The Strange Case of Dr. Jekyll and Miss Osbourne July 13, 2017
Eugene Braun Munk
1 Hr., 31 Mins.
’ve always considered the age-old horror tale Strange Case of Dr. Jekyll and Mr. Hyde (1866) to be an extended allegory for the inherent barbarity of humankind and/or the physical or sexual violence all men are capable of. Social norms or their own morality are the only things keeping them from becoming completely unhinged. Maybe it’s even an ultra-horrific example of the sometimes ample disparity that rests between the public and private versions of a person — no one is ever really who they appear to be.
Walerian Borowczyk’s The Strange Case of Dr. Jekyll and Mrs. Osbourne (1981) takes the ahead-of-their-time ideas of novelist Robert Louis Stevenson and uses them to form a deeply unsettling, deeply sensationalist psychosexual horror movie. In it, the core ideas of its source material remain intact. But its storyline is rearranged in order to reorient the feature to lead to a finale that finds a young woman throwing her caution to the winds of sexual desire and accommodating them with reckless abandon.
One could imagine a film like Miss Osbourne sitting prettily within the oeuvre of Andrzej Żuławski, the maximalist, unabashedly extremist filmmaker who made his masterpiece, the gruesome, erratic Possession, the same year. And we wish it were his work. Whereas Żułaski is the kind of director whose style is so specific we end up feeling transported the more we become accustomed to his artistry, Borowczyk’s virtuosity is clear but sometimes forced. The best of Żuławski is offhandedly idiosyncratic; The Strange Case of Dr. Jekyll and Miss Osbourne, while often imitating the beauty of a particularly convincing Grand Guignol show, doesn’t flow with such smooth disconcertion. We can tell how hard Borowczyk is working to maintain a specific tone.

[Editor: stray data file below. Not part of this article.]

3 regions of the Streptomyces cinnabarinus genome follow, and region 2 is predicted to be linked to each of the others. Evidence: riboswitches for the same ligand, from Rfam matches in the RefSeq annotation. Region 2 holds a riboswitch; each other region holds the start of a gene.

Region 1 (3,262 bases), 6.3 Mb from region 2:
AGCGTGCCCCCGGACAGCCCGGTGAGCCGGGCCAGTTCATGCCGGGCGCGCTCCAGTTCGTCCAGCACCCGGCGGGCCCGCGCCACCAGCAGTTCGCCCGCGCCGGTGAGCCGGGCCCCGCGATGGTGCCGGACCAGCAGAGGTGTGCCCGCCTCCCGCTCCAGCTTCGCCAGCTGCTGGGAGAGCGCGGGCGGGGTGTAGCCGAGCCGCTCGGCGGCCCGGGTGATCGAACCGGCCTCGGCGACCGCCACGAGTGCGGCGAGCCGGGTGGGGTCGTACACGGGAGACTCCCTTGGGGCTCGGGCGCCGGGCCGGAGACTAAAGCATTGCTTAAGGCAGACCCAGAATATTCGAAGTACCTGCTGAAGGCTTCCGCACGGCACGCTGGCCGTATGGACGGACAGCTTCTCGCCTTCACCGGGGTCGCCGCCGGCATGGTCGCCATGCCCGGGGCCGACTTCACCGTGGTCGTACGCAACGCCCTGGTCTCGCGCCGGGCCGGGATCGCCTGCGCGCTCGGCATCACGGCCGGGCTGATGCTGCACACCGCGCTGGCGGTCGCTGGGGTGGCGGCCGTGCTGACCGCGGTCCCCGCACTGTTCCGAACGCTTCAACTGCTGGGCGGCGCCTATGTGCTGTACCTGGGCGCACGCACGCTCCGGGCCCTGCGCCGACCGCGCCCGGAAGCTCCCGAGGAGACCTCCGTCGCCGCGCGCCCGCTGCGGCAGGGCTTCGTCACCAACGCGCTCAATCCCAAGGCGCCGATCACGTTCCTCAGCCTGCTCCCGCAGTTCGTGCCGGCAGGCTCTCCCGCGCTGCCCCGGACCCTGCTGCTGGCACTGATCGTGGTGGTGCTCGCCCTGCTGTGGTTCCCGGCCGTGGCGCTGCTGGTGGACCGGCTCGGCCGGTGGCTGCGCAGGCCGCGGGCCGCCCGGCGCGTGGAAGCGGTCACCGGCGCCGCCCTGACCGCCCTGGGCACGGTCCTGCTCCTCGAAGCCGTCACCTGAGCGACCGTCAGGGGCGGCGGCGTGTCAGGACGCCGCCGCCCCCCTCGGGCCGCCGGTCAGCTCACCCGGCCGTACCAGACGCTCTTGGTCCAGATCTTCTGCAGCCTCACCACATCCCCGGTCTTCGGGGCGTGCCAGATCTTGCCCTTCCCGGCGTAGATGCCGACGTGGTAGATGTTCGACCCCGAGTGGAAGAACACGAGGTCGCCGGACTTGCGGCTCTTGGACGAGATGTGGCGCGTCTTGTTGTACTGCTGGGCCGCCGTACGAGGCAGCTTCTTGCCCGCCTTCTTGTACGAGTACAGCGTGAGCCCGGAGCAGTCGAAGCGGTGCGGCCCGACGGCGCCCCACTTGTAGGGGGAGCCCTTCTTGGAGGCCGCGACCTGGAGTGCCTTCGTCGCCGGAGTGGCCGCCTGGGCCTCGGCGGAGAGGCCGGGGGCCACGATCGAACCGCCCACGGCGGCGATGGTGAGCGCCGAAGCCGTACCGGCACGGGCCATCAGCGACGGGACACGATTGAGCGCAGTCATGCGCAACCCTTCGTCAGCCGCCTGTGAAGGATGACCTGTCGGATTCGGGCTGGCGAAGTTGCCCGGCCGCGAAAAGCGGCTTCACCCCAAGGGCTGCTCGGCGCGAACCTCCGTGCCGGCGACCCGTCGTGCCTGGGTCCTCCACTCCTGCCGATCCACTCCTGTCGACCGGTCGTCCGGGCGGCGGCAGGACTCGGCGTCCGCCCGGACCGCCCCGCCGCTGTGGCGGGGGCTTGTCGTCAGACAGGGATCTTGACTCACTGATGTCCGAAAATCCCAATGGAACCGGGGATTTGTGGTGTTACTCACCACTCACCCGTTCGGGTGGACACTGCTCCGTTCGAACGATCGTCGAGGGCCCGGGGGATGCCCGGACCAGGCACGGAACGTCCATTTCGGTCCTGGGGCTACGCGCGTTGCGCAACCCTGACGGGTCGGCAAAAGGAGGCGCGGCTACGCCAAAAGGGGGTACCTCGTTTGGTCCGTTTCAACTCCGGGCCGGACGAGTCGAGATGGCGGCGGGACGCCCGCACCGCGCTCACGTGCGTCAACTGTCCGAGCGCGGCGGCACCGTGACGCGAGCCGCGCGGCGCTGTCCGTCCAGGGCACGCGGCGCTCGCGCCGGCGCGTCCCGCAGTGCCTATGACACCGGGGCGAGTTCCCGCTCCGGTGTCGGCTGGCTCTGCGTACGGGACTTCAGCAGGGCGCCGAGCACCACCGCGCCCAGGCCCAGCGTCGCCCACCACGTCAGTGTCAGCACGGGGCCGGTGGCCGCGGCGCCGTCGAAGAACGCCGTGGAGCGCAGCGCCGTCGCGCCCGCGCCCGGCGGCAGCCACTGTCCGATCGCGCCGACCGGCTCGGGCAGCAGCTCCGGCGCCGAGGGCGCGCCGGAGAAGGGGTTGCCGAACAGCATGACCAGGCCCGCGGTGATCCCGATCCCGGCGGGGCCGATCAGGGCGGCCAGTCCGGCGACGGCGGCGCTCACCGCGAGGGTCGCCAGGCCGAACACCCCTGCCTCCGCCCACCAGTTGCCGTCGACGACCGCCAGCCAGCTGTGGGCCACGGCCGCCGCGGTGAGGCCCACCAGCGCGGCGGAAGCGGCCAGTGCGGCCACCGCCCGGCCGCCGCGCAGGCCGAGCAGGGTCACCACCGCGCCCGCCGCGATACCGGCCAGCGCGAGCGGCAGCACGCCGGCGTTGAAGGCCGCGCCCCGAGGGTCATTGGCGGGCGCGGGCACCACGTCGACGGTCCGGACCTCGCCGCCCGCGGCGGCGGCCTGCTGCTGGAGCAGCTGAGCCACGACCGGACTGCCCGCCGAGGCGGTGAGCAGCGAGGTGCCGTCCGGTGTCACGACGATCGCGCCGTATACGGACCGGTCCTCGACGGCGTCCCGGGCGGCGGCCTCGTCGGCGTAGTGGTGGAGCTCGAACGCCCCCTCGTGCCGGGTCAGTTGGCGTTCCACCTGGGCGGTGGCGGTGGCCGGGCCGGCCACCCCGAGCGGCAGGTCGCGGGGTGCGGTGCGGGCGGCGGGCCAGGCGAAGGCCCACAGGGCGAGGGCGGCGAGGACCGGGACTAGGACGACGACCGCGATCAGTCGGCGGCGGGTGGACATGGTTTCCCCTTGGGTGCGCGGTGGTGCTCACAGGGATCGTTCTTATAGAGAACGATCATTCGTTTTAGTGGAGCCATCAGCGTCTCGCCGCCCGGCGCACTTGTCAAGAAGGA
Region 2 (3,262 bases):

It stars Udo Kier and Marina Pierro as the eponymous Jekyll and Miss Osbourne, lovers who have recently announced their engagement. The film itself covers the party celebrating their looming union, invited guests being intellectuals and other officials in the area. Initially, we’re partial to believe that most of what we’re witnessing is a stuffier version of a Luis Buñuel comedy, a muted satire disgusted with the egos of the bourgeoisie. Conversations about theology, science, and literature overflow.
But when Dr. Jekyll goes upstairs to fetch his will from his laboratory, the get-together snaps. Moments later, one of his guests is found raped and murdered. And in the minutes following, another guest is killed in a similarly callous fashion. By the time it’s discovered what’s really going on, most of the invitees have been offed, with only the buxom Miss Osbourne left to grapple with the situation herself.
And that grappling is interesting, especially since Miss Osbourne doesn’t walk down the same path paved by other Final Girls in the horror genre. Rather than try to survive, making it out of the hellish situation with most of her dignity intact, she succumbs to the darkness standing in front of her, intrigued by the maleficent carnality of Mr. Hyde and taking it upon herself to get a taste of it.
It’s all lensed with the same vein as a sexual fantasy experienced during a fever dream, the real and the fake blurred as identities are smudged and lives are cast aside with the inevitability of bugs flying into the throat of a Venus Fly Trap. Rooms are half lit to perpetuate a bloomy, enigmatic aura; performances are appropriately exaggerated to heighten the warped sexual awakening happening at the center of the film.
But The Strange Case of Dr. Jekyll and Miss Osbourne never comprehensively hypnotizes us because Borowczyck doesn’t have the directorial finesse required to sell such aspirational material. Such isn’t surprising: the first sentence of his Wikipedia boasts that many film critics consider him to be a “genius who also happened to be a pornographer” (as his perceived masterpieces also contained frequently boundary-pushing sexual interludes). One can yearn for the masterpiece the film could have been if it were directed by a self-assured auteur. But it’s still provocative enough to warrant a viewing — its content might leave the memory, but its images will not. C